Sportsman driver Logan Bauman encountered the monster feared by many oval-track racers — the dreaded yuke tire — during his heat race at Grandview Speedway in Bechtelsville, Pennsylvania. He tried to avoid the brunt of the huge object that earned its name from the Euclid Company of Ohio that used those tires on its articulated dump trucks.
“I tried to square up the front bumper of my car to the tire,” Bauman, of Bechtelsville, Pennsylvania, said. “I was moving toward the tire at 65 mph, and I knew I had to hit as much of the tire that I could with my bumper to minimize front end damage.”
The impact from Bauman’s car into the tire bounced both of them into the air.
“The initial hit did not feel that bad,” said Bauman. “The car slamming back into the ground was a memorable jolt. I had a sore neck and back the next morning.”
Bauman sat in a Kirkey full-containment seat paired with a Crow Safety Gear five-point harness. He wore a Zamp helmet and a NecksGen head-and-neck restraint.
“My safety equipment absolutely stopped me from getting a worse injury,” Bauman said. “The NecksGen took the motion out of both hits. It didn’t let my head go forward on the initial impact or my face to go downward in the second impact. I would have been a lot more pain if I wasn’t wearing the NecksGen.”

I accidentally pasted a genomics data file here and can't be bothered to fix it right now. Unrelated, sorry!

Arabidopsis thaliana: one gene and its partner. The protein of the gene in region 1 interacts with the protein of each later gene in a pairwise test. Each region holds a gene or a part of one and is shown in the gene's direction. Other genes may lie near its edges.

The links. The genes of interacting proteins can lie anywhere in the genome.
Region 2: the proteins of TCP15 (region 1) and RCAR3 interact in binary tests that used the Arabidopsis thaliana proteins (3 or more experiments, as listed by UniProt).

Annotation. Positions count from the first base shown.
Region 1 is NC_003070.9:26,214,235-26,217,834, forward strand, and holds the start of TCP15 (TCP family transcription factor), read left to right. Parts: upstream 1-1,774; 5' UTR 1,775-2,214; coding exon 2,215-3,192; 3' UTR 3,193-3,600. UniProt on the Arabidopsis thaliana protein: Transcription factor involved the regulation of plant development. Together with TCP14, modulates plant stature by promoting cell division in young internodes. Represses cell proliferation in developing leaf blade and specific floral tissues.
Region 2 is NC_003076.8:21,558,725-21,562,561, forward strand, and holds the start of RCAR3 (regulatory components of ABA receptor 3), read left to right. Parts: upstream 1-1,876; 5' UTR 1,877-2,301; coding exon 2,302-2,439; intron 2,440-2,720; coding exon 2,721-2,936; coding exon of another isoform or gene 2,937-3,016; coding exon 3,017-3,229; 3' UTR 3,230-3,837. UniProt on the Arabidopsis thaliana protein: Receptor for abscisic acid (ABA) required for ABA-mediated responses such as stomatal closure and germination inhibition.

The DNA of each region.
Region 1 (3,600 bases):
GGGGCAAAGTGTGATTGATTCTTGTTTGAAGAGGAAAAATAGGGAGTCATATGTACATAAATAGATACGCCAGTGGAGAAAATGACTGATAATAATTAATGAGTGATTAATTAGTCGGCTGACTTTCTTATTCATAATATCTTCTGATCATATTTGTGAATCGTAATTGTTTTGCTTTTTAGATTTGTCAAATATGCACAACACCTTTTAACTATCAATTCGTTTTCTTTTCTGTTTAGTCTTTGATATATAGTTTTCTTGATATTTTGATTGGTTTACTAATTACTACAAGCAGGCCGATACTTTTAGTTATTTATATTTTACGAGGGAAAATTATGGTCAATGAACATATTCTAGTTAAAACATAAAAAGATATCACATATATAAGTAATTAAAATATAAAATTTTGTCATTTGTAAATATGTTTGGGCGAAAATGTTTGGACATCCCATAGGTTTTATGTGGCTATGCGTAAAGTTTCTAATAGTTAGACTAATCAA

His car, a 2020 chassis from Bicknell Racing Products, suffered little injury.
“I thought the damage to my car was going to be bad,” said Bauman. “All that we needed was a new front bumper, a nose piece, and a right-front shock.”
Logan Bauman qualified for the feature through the consolation race. He finished 19th at the end of the night. Bauman said it epitomized his 2022 season, which he characterized as “up and down.” He has earned only one top-five finish. Last year, he had a win and two seconds.
“I didn’t have pass as many cars last year,” Bauman said. “Starting further back in the pack is not a bad thing. You may think there is less of a chance to win, but your ability to pass cars increases with each pass you make. When we get a better starting position, it will be easier to pass four cars instead of 10.”
This year marks the Outside Groove Director of Photography’s 51st year of covering auto racing. Adaskaveg got his start working for track photographer Lloyd Burnham at Connecticut’s Stafford Motor Speedway in 1970. Since then, he’s been a columnist, writer, and photographer, in racing and in mainstream media, for several outlets, including the Journal Inquirer, Boston Herald, Stock Car Racing, and Speedway Illustrated. Among Adaskaveg’s many awards are the 1992 Eastern Motorsport Press Association (EMPA) Ace Lane Photographer of the Year and the 2019 National Motorsports Press Association (NMPA) George Cunningham Writer of the Year.